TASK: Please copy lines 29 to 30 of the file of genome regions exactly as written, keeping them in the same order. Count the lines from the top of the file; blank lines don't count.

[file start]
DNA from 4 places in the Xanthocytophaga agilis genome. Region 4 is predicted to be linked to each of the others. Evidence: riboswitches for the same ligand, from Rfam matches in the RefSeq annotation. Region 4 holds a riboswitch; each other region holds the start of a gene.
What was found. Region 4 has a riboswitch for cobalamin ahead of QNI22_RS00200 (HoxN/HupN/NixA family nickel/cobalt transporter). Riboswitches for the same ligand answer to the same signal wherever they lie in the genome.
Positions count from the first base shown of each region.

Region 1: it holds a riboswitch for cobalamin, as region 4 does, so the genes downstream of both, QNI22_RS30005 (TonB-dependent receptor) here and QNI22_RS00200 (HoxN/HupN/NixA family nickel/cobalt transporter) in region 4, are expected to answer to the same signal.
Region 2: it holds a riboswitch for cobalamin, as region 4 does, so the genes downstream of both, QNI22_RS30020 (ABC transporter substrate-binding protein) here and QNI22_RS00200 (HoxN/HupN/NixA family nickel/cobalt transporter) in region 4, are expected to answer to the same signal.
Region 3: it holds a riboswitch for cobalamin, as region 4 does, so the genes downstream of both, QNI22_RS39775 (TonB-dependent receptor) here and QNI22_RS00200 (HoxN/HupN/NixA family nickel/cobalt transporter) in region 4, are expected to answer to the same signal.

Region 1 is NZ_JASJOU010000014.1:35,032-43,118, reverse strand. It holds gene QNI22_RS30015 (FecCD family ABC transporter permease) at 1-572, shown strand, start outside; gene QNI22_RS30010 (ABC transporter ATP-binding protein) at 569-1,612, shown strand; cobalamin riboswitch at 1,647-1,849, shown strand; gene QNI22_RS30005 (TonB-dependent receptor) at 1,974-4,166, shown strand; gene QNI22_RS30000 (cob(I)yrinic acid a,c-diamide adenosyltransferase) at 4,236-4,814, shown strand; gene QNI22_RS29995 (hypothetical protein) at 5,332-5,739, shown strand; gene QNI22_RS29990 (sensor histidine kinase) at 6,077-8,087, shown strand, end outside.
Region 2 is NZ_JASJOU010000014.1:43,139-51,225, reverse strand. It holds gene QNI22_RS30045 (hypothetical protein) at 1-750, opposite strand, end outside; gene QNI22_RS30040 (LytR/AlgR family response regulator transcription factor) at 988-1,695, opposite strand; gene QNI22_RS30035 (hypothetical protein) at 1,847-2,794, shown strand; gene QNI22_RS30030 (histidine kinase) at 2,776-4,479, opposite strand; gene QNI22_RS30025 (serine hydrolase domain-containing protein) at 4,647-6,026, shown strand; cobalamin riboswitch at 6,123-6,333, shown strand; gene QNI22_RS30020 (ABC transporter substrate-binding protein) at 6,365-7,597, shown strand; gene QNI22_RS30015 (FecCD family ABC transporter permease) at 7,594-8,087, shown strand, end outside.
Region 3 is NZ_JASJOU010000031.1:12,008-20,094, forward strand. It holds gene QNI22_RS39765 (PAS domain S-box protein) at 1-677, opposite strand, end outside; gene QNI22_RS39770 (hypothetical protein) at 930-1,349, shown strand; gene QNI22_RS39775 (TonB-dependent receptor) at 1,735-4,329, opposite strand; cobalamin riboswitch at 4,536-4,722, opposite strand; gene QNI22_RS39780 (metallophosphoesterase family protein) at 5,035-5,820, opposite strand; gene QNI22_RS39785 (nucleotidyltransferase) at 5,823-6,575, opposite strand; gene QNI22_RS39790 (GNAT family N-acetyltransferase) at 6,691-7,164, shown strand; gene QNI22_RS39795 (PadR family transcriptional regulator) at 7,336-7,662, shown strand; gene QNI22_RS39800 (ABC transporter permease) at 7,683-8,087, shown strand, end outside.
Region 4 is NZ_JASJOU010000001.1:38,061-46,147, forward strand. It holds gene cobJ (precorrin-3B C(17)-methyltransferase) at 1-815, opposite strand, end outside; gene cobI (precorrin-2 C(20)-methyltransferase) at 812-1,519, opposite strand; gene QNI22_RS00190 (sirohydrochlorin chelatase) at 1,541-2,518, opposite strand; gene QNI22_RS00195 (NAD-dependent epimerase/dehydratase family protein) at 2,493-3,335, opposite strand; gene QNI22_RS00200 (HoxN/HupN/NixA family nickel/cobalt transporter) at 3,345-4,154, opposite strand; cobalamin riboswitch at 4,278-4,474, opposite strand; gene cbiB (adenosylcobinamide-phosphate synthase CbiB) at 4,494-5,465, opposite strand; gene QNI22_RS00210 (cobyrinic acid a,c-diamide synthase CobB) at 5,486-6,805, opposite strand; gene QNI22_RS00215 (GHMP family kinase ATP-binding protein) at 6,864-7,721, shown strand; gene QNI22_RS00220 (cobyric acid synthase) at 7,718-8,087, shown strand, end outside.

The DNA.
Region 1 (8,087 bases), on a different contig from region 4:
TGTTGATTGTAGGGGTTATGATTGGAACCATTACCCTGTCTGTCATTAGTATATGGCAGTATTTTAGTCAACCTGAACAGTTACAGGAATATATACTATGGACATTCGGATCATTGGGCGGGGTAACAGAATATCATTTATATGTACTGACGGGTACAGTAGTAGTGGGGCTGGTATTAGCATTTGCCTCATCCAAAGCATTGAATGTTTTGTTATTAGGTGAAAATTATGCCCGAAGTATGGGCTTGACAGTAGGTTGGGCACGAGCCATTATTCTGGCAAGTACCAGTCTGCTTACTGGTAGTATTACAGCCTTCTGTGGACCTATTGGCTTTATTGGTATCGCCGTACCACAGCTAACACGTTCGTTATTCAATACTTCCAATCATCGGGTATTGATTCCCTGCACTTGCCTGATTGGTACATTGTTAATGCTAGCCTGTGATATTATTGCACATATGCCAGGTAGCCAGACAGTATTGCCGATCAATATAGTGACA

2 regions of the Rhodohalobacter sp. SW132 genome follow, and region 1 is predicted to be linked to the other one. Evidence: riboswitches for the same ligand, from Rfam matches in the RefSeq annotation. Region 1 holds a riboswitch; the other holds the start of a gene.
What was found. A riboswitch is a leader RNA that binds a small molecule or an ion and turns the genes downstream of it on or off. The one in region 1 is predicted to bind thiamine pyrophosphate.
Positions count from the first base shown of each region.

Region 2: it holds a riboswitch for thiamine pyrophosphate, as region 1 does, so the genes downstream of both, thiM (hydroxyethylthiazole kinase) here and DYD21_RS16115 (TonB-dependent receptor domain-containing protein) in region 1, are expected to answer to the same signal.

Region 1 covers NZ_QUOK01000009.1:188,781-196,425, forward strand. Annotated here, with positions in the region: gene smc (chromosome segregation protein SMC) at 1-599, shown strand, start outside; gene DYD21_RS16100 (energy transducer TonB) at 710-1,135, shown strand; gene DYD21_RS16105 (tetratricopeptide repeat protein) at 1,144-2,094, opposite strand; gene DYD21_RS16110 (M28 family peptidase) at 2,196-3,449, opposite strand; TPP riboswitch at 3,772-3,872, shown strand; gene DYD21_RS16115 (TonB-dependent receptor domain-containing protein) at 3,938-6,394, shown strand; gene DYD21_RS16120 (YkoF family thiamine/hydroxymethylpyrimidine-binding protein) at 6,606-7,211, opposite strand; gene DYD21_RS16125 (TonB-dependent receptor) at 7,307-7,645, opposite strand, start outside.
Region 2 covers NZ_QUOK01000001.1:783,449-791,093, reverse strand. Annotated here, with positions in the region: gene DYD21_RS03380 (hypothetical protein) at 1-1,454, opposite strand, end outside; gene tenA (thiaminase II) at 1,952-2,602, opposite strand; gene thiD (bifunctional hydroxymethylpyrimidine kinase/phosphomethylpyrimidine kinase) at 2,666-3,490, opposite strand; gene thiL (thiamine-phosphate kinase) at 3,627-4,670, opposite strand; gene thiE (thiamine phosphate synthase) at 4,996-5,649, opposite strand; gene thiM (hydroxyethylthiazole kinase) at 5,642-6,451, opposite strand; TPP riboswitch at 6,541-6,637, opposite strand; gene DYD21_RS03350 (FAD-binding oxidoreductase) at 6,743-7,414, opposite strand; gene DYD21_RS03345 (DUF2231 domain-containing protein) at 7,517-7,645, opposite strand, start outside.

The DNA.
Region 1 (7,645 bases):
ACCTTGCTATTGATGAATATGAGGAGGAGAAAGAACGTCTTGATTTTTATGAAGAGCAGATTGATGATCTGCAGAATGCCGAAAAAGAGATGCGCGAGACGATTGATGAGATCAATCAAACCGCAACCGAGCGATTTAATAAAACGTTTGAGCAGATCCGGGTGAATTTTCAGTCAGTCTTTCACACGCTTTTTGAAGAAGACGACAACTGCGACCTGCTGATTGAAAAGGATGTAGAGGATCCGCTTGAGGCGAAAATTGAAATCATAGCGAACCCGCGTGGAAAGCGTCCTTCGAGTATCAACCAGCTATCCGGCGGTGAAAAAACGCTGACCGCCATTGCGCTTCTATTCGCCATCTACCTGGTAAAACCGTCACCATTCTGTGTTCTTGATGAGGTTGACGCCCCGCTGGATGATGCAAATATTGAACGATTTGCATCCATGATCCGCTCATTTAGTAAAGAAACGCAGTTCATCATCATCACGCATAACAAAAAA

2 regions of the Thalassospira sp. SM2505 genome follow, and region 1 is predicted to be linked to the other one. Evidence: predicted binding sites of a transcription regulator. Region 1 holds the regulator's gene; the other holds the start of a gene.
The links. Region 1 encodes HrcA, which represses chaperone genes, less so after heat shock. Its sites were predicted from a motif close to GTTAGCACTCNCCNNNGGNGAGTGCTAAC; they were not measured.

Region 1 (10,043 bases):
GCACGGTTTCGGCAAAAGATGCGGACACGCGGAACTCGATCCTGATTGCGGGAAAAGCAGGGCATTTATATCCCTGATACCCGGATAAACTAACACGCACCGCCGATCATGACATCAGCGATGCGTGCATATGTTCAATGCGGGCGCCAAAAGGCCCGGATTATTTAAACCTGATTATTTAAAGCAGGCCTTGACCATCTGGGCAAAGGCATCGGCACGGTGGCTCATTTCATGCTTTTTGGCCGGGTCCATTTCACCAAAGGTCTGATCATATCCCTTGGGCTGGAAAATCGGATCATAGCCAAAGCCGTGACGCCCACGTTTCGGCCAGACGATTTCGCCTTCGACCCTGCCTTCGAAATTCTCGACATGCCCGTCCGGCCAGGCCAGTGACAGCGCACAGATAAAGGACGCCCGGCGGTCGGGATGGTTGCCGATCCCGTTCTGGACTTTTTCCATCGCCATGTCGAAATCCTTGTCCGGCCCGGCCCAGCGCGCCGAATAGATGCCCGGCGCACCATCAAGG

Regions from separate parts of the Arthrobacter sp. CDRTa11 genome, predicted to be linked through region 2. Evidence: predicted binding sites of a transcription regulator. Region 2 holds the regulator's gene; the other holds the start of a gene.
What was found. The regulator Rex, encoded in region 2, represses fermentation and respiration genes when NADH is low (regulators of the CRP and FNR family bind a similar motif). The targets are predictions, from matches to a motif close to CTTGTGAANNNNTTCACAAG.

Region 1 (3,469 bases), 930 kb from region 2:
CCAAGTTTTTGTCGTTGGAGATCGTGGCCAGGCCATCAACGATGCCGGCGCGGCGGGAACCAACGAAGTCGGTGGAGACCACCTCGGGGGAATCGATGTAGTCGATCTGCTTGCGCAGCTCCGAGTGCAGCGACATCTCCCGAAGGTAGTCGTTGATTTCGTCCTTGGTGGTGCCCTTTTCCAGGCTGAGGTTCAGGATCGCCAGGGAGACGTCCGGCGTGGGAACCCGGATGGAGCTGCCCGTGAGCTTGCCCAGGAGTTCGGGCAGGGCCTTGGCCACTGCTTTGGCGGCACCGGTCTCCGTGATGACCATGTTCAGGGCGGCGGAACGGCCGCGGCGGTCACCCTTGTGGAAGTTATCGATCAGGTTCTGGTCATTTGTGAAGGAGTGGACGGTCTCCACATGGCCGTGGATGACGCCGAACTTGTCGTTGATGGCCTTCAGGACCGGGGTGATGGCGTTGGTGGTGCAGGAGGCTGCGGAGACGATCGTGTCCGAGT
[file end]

Region 1 (3,469 bases), 930 kb from region 2:
CCAAGTTTTTGTCGTTGGAGATCGTGGCCAGGCCATCAACGATGCCGGCGCGGCGGGAACCAACGAAGTCGGTGGAGACCACCTCGGGGGAATCGATGTAGTCGATCTGCTTGCGCAGCTCCGAGTGCAGCGACATCTCCCGAAGGTAGTCGTTGATTTCGTCCTTGGTGGTGCCCTTTTCCAGGCTGAGGTTCAGGATCGCCAGGGAGACGTCCGGCGTGGGAACCCGGATGGAGCTGCCCGTGAGCTTGCCCAGGAGTTCGGGCAGGGCCTTGGCCACTGCTTTGGCGGCACCGGTCTCCGTGATGACCATGTTCAGGGCGGCGGAACGGCCGCGGCGGTCACCCTTGTGGAAGTTATCGATCAGGTTCTGGTCATTTGTGAAGGAGTGGACGGTCTCCACATGGCCGTGGATGACGCCGAACTTGTCGTTGATGGCCTTCAGGACCGGGGTGATGGCGTTGGTGGTGCAGGAGGCTGCGGAGACGATCGTGTCCGAGT